Dorothy tells of growing up in the countryside, working in service and living in Mile Cross.
I was born in Wramplingham, just outside of Norwich, on the Barford Road. My father was a farm worker all his life, he did milking and all the rest of it, hedge trimming all sorts of things.
I only went to Wramplingham school for a year, because my father changed his job and went to the farm up in the next village, Carleton Forehoe. I had three brothers and that’s where we all grew up. I was the eldest and they didn’t like that, but they’re all gone now.
Cowslips, walks around the meadow and Christmas parties
I have lovely memories of growing up in the countryside. Rushing through the meadows, cowslips all over the place, primroses too. They used to be lovely and the reeds growing taller than I was.
I used to love going out on Sundays with Mother. We used to go for a walk around the Meadow as we called it. We’d go out one way down through the meadows, along the bottom, all alongside the river and up through the other meadows round through the back way. That used to be lovely on Sundays.
Wintertime was when that weren’t so good we never used to like it so much. We were shut in. We had a big garden and Dad used to grow everything he could think of.
There were plenty of children around. Not as many as there was at Barnham Broom, I still keep in touch with one of the Barnham Broom ones.
We used to have Christmas parties. Someone from Chamberlin’s of Norwich used to bring parcels, I suppose that was a group in the village that organised it. He used to come out dressed as Father Christmas and hand presents out to the youngsters. He would call out the names and you went up on stage in the village hall at Barnham Broom….which is still there I see the last time I went that way. The old village hall in the wood.
I get teary when I go back up there, I can’t help it. Every time I see R turn the car wheel to go that way I think, ‘Oh no don’t go down there no more’. But he still goes. I don’t know why he like to go, I suppose he think I like it. But that’s an outing anyhow, so I don’t mind too much.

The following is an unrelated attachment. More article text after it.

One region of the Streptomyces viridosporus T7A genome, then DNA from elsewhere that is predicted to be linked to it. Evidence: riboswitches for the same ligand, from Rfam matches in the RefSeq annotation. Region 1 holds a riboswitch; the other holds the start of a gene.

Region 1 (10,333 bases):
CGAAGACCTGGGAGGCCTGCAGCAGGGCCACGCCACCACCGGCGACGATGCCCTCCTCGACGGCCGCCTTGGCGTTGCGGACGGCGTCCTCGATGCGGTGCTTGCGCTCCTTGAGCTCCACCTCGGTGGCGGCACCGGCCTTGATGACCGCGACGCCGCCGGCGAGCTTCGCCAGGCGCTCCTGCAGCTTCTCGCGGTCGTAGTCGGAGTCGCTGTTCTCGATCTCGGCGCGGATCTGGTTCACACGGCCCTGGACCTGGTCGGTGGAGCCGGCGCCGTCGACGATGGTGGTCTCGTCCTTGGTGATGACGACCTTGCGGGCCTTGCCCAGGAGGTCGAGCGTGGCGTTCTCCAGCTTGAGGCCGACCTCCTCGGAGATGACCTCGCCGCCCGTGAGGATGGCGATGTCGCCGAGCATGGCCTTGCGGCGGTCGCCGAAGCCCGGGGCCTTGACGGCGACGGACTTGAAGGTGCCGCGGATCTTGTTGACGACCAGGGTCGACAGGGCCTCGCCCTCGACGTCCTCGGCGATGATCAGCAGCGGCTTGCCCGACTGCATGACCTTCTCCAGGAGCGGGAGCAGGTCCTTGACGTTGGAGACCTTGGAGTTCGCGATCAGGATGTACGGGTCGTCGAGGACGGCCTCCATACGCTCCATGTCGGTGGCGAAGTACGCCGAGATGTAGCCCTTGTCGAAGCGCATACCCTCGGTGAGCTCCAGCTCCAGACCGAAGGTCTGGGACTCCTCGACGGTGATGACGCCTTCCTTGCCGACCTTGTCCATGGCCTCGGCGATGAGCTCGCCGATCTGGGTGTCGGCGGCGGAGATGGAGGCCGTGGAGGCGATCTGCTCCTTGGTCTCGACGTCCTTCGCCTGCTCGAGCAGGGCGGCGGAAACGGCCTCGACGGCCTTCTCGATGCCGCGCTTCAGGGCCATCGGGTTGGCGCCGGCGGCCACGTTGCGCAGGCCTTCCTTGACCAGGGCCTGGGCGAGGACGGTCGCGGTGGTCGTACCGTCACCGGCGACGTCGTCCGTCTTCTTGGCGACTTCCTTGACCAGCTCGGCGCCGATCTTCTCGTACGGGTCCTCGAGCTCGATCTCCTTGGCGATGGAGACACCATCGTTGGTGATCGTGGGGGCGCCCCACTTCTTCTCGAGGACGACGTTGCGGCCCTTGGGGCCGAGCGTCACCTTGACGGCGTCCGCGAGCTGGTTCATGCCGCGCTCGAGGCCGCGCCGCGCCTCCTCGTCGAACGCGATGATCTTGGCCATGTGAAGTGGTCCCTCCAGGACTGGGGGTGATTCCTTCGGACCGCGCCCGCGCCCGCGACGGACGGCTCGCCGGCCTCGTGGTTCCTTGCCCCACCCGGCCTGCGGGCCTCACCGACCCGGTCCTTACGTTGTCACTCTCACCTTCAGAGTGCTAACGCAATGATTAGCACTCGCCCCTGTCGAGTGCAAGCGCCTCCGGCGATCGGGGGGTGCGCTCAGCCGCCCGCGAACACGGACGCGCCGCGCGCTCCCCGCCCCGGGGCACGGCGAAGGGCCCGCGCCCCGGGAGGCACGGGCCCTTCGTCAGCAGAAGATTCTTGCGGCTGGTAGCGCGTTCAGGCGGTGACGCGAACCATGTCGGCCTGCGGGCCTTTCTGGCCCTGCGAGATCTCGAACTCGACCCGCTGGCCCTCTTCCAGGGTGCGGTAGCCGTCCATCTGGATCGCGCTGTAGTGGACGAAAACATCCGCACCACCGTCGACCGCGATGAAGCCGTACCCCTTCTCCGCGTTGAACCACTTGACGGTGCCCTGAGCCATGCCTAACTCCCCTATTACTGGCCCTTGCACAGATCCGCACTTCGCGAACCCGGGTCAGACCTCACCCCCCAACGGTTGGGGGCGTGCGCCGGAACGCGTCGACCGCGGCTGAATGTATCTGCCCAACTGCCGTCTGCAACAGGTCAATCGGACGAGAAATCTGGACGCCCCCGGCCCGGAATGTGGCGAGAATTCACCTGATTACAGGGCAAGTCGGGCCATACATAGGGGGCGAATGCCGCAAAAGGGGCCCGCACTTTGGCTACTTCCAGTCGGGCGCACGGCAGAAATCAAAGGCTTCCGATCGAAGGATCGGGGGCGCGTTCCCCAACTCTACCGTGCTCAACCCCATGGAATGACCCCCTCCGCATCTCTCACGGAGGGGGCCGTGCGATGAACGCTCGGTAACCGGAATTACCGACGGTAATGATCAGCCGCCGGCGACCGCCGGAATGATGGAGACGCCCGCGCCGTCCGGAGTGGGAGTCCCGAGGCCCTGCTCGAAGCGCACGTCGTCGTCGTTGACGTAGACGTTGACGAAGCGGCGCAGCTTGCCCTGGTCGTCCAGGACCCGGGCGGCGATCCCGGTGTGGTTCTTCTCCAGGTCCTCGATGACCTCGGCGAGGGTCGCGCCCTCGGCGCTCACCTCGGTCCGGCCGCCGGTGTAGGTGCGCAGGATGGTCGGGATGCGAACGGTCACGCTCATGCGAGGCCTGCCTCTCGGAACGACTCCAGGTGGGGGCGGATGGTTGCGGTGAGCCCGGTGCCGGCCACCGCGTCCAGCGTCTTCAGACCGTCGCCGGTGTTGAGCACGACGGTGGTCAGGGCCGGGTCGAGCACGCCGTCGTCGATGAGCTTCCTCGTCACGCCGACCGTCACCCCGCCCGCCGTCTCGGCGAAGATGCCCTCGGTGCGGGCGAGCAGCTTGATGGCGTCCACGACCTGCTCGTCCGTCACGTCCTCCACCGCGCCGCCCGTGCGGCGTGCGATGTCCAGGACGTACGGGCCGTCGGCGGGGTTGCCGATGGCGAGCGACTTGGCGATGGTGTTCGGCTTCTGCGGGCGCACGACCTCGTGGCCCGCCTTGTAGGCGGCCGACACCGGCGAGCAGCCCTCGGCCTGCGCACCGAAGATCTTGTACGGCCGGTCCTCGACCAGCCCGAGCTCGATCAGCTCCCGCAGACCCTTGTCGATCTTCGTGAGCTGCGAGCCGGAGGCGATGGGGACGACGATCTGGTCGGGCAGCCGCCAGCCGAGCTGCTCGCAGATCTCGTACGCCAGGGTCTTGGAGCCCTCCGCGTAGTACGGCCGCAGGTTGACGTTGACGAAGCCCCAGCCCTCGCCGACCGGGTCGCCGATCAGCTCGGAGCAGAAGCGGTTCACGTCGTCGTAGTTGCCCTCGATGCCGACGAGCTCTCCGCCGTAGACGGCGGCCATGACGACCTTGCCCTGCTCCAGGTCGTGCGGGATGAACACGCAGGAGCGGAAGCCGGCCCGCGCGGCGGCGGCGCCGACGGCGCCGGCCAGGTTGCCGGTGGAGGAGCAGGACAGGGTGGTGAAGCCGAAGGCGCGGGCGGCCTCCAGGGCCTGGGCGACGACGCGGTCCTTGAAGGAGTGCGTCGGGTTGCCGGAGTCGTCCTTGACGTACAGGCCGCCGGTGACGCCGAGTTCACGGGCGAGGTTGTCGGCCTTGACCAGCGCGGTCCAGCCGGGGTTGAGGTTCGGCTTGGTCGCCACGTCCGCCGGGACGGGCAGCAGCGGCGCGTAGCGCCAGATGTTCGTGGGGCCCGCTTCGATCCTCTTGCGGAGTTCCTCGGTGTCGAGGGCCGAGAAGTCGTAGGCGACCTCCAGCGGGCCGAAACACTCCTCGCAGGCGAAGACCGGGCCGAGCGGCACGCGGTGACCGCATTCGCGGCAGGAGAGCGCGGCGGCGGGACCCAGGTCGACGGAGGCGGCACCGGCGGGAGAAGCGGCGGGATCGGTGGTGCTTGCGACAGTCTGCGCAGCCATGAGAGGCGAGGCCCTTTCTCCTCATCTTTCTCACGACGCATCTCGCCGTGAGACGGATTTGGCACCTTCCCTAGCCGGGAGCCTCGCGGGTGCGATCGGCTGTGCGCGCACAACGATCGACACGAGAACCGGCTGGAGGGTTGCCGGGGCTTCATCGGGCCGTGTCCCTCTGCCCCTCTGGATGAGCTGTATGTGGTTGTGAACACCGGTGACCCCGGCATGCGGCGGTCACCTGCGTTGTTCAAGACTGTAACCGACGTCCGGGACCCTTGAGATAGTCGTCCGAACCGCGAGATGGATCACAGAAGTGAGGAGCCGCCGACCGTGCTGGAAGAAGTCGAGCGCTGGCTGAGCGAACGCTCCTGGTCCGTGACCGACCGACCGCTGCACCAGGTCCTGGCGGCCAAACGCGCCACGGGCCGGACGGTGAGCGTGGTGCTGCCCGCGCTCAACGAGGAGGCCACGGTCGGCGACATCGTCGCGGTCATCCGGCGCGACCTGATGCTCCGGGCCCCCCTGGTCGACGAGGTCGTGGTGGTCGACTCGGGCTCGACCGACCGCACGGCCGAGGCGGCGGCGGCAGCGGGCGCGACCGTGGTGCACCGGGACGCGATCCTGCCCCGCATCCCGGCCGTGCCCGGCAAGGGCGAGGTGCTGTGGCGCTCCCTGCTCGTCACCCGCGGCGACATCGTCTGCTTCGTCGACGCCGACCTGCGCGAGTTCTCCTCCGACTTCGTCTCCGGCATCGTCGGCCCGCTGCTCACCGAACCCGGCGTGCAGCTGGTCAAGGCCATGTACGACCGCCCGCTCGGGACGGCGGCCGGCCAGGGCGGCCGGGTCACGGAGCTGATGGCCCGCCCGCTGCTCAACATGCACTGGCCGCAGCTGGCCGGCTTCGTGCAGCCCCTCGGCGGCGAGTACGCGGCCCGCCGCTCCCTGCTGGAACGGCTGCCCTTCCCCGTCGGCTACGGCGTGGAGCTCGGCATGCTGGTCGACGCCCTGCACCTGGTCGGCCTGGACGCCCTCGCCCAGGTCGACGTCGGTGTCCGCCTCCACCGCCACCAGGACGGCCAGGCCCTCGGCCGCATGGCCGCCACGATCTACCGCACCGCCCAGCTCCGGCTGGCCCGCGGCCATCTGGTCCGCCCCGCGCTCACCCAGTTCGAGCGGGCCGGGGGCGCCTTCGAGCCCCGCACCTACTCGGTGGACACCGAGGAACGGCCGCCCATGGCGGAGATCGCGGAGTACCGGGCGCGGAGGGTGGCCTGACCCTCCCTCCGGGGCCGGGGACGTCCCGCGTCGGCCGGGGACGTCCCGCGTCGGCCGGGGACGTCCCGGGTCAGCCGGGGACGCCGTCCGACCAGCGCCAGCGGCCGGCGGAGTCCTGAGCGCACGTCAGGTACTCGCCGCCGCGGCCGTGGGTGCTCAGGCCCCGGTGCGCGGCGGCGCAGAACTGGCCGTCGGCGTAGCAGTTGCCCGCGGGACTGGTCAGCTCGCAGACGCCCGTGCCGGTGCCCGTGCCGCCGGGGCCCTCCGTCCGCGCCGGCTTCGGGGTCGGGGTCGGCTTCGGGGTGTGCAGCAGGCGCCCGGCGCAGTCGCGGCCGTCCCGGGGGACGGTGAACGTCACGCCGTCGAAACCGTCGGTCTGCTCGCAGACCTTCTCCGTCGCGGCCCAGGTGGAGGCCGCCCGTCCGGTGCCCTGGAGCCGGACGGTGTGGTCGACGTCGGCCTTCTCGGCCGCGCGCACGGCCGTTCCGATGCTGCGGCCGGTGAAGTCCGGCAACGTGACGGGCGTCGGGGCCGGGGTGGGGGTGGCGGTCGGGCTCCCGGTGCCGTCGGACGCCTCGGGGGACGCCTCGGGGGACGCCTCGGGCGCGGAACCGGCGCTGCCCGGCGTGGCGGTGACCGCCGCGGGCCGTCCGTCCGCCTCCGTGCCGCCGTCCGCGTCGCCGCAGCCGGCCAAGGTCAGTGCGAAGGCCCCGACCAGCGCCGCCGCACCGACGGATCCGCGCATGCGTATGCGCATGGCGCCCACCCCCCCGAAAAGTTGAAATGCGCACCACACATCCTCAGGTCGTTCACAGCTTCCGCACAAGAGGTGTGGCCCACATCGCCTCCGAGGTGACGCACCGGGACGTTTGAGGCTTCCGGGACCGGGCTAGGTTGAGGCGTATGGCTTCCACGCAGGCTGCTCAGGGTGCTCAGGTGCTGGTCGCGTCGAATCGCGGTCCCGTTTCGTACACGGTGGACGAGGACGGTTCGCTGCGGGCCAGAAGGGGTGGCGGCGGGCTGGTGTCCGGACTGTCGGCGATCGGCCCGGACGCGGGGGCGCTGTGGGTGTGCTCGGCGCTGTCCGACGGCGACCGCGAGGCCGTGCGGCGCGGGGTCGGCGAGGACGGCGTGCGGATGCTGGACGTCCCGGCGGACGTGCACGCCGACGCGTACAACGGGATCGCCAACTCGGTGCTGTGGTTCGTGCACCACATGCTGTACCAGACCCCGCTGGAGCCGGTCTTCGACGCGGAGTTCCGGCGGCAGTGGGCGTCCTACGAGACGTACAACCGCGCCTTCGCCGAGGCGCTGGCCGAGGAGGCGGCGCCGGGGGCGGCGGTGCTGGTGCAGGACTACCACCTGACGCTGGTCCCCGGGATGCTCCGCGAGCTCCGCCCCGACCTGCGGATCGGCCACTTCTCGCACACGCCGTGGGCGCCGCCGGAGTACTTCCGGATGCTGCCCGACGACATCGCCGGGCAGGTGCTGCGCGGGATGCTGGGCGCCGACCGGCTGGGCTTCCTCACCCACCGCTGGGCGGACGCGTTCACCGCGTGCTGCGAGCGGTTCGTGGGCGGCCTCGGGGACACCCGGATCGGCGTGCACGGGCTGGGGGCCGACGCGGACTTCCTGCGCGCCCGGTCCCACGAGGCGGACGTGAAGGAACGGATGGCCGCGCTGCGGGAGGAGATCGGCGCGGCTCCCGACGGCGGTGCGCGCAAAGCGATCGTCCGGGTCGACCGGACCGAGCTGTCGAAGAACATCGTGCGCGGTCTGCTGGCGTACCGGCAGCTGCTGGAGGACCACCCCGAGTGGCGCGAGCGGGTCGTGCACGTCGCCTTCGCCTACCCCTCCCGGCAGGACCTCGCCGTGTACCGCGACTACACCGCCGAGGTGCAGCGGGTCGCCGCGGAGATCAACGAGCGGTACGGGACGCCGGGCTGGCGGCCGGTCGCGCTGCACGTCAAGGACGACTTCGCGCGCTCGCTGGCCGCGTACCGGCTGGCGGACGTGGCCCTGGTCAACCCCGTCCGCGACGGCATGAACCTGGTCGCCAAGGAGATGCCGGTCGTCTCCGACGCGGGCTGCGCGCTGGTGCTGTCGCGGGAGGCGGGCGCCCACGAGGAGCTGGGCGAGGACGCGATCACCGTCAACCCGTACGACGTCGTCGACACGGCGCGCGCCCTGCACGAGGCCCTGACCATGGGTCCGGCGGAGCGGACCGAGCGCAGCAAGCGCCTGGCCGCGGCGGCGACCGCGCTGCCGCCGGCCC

I was fourteen in the April and left school in July, in the harvest, and I went straight to work. Lady Ransome from Hethersett Old Hall came round to the school one day and somebody told her that there was a girl who would work in the kitchens. She used to go and get her own maids from wherever she felt like it. Father say, ‘Don’t forget to curtsey’. I didn’t know nothing about curtseying then. But she was a lovely old lady, I really did like her.
Funnily enough I never heard any of the other girls at the Hall say so. Neither the cook, housemaids, parlour maids, even the lady’s maid never used to say. I never heard one of them say it. ‘Do yew, do yew?’ – when I would say ‘Oh, I do like her’.
They called me a ‘between maid’. So when cook wanted me, the housemaid wanted me, the parlour maid wanted me, whoever shouted for me I had to go to, whether I was finished with my jobs or not. I would then have to go back and finish my jobs if I had the chance.
I used to listen for her coming in the morning through the passage to the kitchen to give the cook the orders. I’d hear her dress – she used to have a black, sort of sateen dress, skirts trailed on the floor. She’d come through and everybody’d bolt out of her way
One morning I got under the table ‘cos I was scrubbing the floor. After blackleading the steel bar on the stove we did the floor. That was a great old table and I couldn’t move it so I had to scrub underneath it every morning of the week. Proper old scrubber I was!
One day though I pulled myself back and I didn’t hear her coming. She just come to the door and pushed it open. I pushed myself back to get up and I said, ‘I’m sorry Madam, I didn’t know you were on the way.’ ‘Don’t worry, don’t worry’ she said, ‘Carry on.’ She really was so nice to me.
I don’t know if people were scared of her. They never used to talk, you know, they would sort of be afraid to talk in front of her. I don’t know how they managed, I’m sure I don’t, ‘cos they used to make me angry. She was a kind old lady and I’d always been used to kindness. I’d never been used to people who didn’t talk, you know. She really was my friend as well as a boss.
Once a month we used to go down to her little study and sign the book for our money. I used to have a pound note once a month and I had to sign my name on a paper, and she’d put the book away in a drawer and get someone else’s out.
Lady Ransome wouldn’t keep teenagers, when she had to pay insurance for them. You didn’t have to pay insurance for anyone until they were 16. So by the time I was 16, I’d left, I think, in the middle of March before my birthday in April. I did miss being there. It was a nice place and I like going that way so that I can go past it.
Leaving Hethersett Hall and going into service on Aylsham Road